- The Washington Times - Wednesday, March 16, 2005

Back in the 1980s, a White House staffer told about a revealing incident on Capitol Hill. The staffer was walking down the corridors of a building on the Hill when a senator motioned for him to step inside the senator’s office.

“I’m going to make a speech next week, denouncing the effect of the president’s policies on my constituents,” the senator said. He added: “Pay it no mind.”

My own experience with political cynicism in Washington came a few years earlier, in 1976, when I was nominated to the Federal Trade Commission by President Ford. In a private meeting, a Democratic staffer for the Senate committee in charge of confirming my nomination gave me the word.

“We have gone over your record with a fine-toothed comb,” he said frankly, “and since we could find nothing to object to, we are just not going to hold hearings at all.”

He explained that, since this was an election year and they expected their candidate — Jimmy Carter — to win, they would sit on my nomination until Mr. Carter became president, so he could then appoint his own man to the FTC. Which he did.

Anyone who does not understand the utter cynicism of politics does not understand politics. An education on that subject can be found in Mona Charen’s incisive new book, “Do-Gooders.”

Mrs. Charen’s book is about the enormous damage done by liberal social policies from the 1960s on, but it is also about the shameless demagoguery unleashed against those who dared oppose the liberal agenda or reveal its failures.

Examples range from cynical lies about judicial nominees to the biggest big lie of our time, the claim Republicans “disenfranchised” Florida black voters in the 2000 elections.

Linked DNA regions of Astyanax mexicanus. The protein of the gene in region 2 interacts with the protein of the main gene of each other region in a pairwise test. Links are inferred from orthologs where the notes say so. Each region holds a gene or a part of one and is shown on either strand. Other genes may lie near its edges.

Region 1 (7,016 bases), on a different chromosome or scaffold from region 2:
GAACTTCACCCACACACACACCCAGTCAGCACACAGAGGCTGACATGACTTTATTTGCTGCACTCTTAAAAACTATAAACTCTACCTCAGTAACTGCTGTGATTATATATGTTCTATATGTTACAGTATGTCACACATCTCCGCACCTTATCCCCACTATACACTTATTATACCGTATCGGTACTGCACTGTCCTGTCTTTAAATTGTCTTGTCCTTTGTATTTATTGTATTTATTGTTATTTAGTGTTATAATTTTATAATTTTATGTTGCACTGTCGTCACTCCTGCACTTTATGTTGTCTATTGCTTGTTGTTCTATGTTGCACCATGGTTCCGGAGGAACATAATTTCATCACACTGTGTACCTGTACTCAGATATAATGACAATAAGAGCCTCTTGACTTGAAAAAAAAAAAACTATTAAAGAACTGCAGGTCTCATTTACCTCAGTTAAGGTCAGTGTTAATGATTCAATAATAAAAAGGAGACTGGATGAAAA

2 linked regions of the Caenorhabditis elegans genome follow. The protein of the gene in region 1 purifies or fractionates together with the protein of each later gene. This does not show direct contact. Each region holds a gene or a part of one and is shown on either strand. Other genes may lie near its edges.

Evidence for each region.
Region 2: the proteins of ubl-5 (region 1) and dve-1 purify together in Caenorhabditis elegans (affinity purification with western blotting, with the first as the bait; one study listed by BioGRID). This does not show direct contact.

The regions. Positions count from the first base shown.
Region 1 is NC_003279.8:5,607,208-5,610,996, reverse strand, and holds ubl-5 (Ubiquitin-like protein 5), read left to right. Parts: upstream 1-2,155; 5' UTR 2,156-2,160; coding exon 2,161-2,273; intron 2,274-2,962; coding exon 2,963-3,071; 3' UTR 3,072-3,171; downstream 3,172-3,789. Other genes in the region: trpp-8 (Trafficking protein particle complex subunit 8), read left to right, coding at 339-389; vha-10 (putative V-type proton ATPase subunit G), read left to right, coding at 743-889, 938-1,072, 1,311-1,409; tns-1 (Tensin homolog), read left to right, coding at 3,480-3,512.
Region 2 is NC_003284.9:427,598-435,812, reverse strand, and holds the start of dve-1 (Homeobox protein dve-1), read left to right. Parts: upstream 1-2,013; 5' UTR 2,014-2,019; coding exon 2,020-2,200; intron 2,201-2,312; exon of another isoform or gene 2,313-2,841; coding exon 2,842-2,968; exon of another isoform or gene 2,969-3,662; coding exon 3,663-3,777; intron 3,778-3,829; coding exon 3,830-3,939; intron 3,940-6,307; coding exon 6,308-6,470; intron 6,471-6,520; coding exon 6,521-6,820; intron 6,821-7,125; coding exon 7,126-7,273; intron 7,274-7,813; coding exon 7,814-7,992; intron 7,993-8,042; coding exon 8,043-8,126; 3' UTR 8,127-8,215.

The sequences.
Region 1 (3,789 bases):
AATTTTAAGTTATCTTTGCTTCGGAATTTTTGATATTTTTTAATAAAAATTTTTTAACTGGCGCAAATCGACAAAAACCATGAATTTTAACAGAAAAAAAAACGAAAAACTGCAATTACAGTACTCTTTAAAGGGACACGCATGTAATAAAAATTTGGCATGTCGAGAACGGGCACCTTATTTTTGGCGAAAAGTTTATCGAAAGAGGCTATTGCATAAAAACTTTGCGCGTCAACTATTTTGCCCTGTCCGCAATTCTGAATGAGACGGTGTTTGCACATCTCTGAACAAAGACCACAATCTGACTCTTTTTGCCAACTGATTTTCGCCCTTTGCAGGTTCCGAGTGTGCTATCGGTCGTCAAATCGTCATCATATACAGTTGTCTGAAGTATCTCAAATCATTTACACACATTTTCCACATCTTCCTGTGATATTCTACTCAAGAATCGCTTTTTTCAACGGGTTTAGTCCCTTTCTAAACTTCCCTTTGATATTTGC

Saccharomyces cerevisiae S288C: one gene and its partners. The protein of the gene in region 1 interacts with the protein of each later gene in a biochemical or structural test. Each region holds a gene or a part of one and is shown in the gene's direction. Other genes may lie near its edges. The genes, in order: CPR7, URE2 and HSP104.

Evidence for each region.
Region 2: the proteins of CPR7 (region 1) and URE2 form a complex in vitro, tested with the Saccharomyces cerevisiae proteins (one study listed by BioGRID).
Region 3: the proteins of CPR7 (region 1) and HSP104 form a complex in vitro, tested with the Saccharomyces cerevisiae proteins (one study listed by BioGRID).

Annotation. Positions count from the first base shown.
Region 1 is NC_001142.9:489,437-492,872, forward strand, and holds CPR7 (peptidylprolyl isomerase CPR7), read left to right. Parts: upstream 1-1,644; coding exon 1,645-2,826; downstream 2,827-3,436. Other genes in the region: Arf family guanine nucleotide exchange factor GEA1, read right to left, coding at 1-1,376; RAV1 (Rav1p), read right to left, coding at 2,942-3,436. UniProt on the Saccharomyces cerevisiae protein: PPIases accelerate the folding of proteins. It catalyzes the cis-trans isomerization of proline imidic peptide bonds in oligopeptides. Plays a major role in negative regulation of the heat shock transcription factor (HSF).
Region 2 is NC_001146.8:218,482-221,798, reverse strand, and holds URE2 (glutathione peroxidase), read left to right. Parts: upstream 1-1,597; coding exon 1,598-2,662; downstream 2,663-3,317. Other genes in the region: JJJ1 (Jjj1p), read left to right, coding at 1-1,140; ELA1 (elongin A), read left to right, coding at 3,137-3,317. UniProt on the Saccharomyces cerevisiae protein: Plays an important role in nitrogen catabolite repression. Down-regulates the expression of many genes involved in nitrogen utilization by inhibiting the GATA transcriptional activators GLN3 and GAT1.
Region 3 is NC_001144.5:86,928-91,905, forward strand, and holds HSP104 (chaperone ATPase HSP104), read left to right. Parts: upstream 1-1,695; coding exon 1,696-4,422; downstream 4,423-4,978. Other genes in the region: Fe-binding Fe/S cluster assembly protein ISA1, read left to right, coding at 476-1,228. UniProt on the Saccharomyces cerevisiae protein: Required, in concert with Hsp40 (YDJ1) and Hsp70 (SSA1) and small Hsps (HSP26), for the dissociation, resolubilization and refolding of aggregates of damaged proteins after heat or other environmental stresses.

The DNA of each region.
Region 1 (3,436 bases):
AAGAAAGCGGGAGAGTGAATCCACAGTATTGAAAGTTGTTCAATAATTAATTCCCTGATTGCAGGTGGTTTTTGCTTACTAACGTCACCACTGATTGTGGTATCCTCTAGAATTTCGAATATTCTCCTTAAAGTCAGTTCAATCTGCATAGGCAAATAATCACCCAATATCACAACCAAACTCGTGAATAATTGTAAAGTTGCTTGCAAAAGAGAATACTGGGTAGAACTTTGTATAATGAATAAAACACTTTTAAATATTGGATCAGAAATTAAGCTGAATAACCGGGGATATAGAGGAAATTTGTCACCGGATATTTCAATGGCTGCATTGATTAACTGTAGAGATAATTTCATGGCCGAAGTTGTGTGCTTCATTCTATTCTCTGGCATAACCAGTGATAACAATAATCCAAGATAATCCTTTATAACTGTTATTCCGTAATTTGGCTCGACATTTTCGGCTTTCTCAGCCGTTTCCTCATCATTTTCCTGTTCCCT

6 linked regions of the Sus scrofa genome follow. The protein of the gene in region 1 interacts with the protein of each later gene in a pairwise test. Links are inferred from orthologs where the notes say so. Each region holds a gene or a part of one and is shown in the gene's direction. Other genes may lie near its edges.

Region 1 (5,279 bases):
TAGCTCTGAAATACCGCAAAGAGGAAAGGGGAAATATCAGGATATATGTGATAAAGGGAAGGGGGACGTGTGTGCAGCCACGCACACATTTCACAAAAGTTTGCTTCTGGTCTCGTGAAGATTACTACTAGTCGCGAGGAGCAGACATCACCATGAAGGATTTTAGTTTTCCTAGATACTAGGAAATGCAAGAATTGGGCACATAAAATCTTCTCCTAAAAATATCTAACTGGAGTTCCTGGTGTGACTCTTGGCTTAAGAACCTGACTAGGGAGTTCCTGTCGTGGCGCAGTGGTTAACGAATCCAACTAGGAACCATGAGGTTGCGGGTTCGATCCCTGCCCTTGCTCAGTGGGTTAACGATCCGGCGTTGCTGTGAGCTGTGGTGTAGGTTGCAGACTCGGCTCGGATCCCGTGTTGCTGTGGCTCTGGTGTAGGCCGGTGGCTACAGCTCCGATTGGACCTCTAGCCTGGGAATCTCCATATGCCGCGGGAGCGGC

Depicting judicial nominees as being against civil rights — and therefore implicitly racist — is a political tactic used cynically and successfully, even against judges with a history of favoring civil rights and who have been endorsed by civil rights leaders like Thurgood Marshall and Charles Evers, brother of slain civil rights leader Medgar Evers.

The most famous example was use of the anti-civil rights charge against Judge Robert Bork during his 1987 confirmation hearings as a Supreme Court nominee. It is a matter of public record that, before he became a judge, Mr. Bork had filed briefs on the side of the NAACP in a number of civil rights cases.

Even though Judge Bork was endorsed by the most famous civil rights attorney in history — Thurgood Marshall — that meant absolutely nothing politically. His opponents couldn’t care less about his civil rights record, except as something to twist in order to deny him a seat on the Supreme Court.

The same game was played, years later, when Mississippi Judge Charles Pickering was nominated to the U.S. 5th Circuit Court of Appeals and rejected by the Democrats who controlled the Senate Judiciary Committee in 2002.

Back in the days of the 1960s civil rights struggle in Mississippi, Judge Pickering not only risked his political career by speaking out for civil rights, he risked his life. When the Pickering nomination came under political attack in Washington, decades later, local black leaders in Mississippi came to his defense. One said: “I can’t believe the man they’re describing in Washington is the same one I’ve known for years.”

Judge Pickering’s actual civil-rights record, praised by Mississippi’s Charles Evers, had nothing to do with opposition to him. Liberals were afraid someone with Judge Pickering’s judicial philosophy might not rule in favor of abortion — their real litmus test — and if depicting him as opposed to civil rights would stop him, so be it.

The most successful political demagoguery of our time has been the claim black voters in Florida were “disenfranchised” in the 2000 election. Mona Charen’s book examines that claim in detail. The Civil Rights Commission issued a report repeating that claim — after hearings in which not a single black voter testified to being personally denied the vote.

“Do-Gooders” shows not only the destructive results of liberal crime, education and welfare policies, it shows the corrupting cynicism used to try to keep the liberal agenda afloat.

Thomas Sowell is a nationally syndicated columnist.

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